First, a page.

Monday, November 06, 2006

MODULAR MOVEMENT

Homes from one end of the Mississippi Coast to the other are being built in a hurry - finally.

In Ocean Springs, Chris and Carolyn Clark had their 2,400-square-foot custom modular home delivered Sept. 20. Two days later it was 80 percent complete. In Pass Christian, Barbara McCray had a more modest 1,400-square-foot design set last week. She plans to move in next week.

The Clarks' home is being finished out in the new Mulberry Grove subdivision near Taconi Elementary in Ocean Springs. Chris Clark is president of Mississippi Cottage Co., one of the first modular-home builders to open in Mississippi.

Clark is originally from Long Beach and his mother and sister lost their homes there to Hurricane Katrina. The engineer said he decided to return to the Mississippi Gulf Coast after 20 years away to help the people here rebuild. Read More

These prefab homes come with a view

The latest idea in compact living is a little box on top of a high-rise in the city or suburbs. Modular structures that might be placed atop flat existing buildings are already being produced in Europe.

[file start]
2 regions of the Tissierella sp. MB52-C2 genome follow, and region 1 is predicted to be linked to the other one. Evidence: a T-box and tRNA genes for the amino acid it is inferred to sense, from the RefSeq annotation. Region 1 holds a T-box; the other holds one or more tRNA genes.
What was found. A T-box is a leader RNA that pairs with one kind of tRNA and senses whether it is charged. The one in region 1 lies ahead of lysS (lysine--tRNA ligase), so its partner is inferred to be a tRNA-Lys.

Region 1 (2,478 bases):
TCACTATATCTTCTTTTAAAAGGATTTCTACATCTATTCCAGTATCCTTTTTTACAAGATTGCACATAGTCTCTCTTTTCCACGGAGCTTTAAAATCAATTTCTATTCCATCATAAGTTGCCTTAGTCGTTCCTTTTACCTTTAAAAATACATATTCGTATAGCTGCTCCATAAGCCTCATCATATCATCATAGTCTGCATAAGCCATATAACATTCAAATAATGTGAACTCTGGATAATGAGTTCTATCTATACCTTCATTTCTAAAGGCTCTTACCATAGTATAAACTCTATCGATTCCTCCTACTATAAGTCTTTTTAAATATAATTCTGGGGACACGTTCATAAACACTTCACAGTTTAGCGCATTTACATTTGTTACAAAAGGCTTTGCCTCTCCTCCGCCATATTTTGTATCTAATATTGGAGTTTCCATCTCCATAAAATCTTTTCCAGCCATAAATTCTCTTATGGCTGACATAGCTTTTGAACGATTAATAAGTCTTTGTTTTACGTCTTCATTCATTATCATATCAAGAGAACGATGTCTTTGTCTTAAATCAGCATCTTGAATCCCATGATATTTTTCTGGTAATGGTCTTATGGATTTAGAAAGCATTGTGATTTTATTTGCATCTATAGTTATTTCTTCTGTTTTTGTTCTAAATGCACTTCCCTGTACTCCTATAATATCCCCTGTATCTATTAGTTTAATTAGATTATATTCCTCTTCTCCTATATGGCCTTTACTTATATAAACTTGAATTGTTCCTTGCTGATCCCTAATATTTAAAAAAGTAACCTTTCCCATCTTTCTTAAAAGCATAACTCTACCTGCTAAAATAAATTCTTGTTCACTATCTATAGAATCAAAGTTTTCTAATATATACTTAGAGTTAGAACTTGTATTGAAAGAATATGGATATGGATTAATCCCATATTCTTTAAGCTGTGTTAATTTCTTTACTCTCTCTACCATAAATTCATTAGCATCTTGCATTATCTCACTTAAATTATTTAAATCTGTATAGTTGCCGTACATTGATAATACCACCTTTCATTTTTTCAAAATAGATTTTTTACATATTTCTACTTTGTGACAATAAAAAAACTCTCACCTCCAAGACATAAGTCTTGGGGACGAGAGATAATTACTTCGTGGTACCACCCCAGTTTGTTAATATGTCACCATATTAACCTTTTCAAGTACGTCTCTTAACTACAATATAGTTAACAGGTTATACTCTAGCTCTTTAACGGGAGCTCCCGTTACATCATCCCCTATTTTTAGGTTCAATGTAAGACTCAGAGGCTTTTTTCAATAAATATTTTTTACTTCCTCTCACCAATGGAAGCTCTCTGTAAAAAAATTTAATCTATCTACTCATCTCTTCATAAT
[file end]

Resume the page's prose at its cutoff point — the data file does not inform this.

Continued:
Architect Werner Aisslinger designed an instant penthouse in a transportable 400-square-foot Loftcube (www.loftcube. net). The unit is light enough to be transported by helicopter and costs about $70,000. Including bathroom and kitchen, the price can be $173,000 to $230,000. With walls of glass, this could also be the perfect answer for a mountaintop retreat or an island hideaway.

The unit shown here is the sleek Hanse Colani Rotor House designed for young professionals who need minimal space. It began as part of an avant-garde project begun originally by design guru Luigi Colani and Hanse Haus (www.hanse-haus.de) to deal intensively with the topic of house shapes of the future. Read More

Builders take ecology into account

Whether it's using recycled carpet, denim for insulation or waterless urinals, buildings in San Gabriel and Pomona valleys are becoming more "green."

"Twenty-five years ago, environmentalists represented one fringe group of the community," said Gary Kates, dean of Pomona College in Claremont. "Now, those who aren't environmentalists are in the fringe."

As recycled materials become more available, and as energy costs continue to rise, experts said thinking green makes environmental and business sense.